spatter rampart

spatter rampart

In less than 24 hours, these low lava fountains built a spatter rampart along the sides of the eruptive fissure on Mauna Loa Volcano, Hawai'i. Note person for scale in lower left. Credit: J. D. Griggs / U.S. Geological Survey.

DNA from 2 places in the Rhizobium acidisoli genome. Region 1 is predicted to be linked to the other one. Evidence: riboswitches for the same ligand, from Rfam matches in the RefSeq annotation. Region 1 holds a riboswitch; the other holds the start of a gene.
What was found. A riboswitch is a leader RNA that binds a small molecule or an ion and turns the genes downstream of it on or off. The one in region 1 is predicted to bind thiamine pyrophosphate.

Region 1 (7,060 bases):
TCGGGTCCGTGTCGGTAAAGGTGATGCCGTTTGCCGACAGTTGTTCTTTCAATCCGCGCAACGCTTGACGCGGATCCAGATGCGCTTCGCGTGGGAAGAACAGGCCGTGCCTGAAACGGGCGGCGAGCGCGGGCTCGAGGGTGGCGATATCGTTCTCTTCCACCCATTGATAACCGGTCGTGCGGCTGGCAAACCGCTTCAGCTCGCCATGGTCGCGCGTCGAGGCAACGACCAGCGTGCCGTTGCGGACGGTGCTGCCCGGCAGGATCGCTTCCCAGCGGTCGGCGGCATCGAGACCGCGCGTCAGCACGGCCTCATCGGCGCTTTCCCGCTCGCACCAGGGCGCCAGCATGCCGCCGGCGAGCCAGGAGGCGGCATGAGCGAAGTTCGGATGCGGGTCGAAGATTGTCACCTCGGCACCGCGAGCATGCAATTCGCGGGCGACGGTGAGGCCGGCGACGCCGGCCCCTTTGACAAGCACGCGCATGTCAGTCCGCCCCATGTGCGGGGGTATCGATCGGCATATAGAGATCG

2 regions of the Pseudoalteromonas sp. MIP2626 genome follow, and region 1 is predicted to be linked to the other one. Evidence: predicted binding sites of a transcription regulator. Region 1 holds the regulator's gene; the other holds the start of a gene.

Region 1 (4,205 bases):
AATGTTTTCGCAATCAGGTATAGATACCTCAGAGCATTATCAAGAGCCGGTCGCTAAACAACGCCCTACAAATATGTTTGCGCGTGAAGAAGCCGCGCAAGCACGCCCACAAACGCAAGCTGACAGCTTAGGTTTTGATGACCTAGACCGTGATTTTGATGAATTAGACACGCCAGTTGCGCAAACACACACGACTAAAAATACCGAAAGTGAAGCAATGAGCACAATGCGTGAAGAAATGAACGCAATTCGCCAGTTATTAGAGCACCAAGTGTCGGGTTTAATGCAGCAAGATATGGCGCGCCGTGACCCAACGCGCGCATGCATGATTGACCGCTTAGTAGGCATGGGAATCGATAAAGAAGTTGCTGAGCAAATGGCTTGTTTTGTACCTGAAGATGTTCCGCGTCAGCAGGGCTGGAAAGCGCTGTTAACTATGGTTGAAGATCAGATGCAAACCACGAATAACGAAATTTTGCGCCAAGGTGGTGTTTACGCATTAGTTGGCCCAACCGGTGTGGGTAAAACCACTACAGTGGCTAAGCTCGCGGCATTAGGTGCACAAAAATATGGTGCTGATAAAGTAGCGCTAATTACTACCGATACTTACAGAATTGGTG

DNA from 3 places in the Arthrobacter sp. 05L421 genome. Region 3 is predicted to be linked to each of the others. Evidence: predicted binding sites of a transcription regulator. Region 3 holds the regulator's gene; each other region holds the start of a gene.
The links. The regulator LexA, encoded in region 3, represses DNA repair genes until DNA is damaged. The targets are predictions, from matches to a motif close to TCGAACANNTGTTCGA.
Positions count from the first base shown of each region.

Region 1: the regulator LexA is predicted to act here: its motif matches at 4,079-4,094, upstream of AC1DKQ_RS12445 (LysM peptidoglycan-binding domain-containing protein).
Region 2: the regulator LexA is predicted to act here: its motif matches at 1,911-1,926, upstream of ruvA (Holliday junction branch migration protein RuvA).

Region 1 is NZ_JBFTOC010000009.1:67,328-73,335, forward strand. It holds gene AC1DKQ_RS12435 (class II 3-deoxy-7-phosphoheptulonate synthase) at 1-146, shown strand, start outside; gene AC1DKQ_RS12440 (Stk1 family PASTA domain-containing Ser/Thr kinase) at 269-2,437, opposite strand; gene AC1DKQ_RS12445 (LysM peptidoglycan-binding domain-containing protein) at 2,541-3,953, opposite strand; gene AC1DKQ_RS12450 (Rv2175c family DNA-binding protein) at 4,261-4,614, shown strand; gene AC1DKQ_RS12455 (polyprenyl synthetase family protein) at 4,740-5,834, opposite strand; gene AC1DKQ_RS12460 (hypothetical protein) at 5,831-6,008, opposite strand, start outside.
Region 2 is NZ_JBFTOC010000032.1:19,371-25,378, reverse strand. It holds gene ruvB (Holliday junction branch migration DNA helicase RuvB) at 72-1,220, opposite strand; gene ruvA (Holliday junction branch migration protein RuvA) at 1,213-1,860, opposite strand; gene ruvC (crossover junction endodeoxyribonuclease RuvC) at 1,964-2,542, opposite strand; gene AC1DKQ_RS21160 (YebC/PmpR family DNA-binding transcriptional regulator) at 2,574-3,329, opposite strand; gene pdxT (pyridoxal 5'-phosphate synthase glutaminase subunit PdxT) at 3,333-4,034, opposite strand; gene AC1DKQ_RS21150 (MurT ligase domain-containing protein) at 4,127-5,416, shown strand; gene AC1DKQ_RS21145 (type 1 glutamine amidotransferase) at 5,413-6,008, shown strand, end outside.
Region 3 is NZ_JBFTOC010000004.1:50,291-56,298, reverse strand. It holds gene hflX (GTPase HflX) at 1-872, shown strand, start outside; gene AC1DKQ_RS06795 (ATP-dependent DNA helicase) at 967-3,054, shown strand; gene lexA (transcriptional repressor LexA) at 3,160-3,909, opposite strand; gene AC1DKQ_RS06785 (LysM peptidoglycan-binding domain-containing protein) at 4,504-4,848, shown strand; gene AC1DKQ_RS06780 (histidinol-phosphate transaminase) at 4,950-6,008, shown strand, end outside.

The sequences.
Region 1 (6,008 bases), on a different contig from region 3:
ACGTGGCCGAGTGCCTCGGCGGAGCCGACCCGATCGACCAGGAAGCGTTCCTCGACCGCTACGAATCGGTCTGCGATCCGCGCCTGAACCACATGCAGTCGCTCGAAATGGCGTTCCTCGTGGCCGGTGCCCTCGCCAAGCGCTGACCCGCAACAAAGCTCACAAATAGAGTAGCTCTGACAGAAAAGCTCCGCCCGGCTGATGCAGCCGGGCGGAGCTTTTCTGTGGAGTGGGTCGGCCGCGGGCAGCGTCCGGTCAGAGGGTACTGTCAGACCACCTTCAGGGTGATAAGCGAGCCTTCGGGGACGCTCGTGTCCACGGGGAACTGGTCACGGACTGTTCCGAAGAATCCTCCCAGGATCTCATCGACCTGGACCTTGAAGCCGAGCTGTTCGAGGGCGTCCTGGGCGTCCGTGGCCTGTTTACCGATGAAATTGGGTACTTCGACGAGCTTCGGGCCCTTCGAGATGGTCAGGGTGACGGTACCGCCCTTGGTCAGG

Lava fountains that erupt from an elongate fissure will build broad embankments of spatter, called spatter ramparts, along both sides of the fissure. The spatter commonly sticks together, or agglutinates, when it lands and is buried by later spatter. In contrast to these low linear fortifications, spatter cones are more circular and cone shaped – the only real distinction between the two structures is their shape.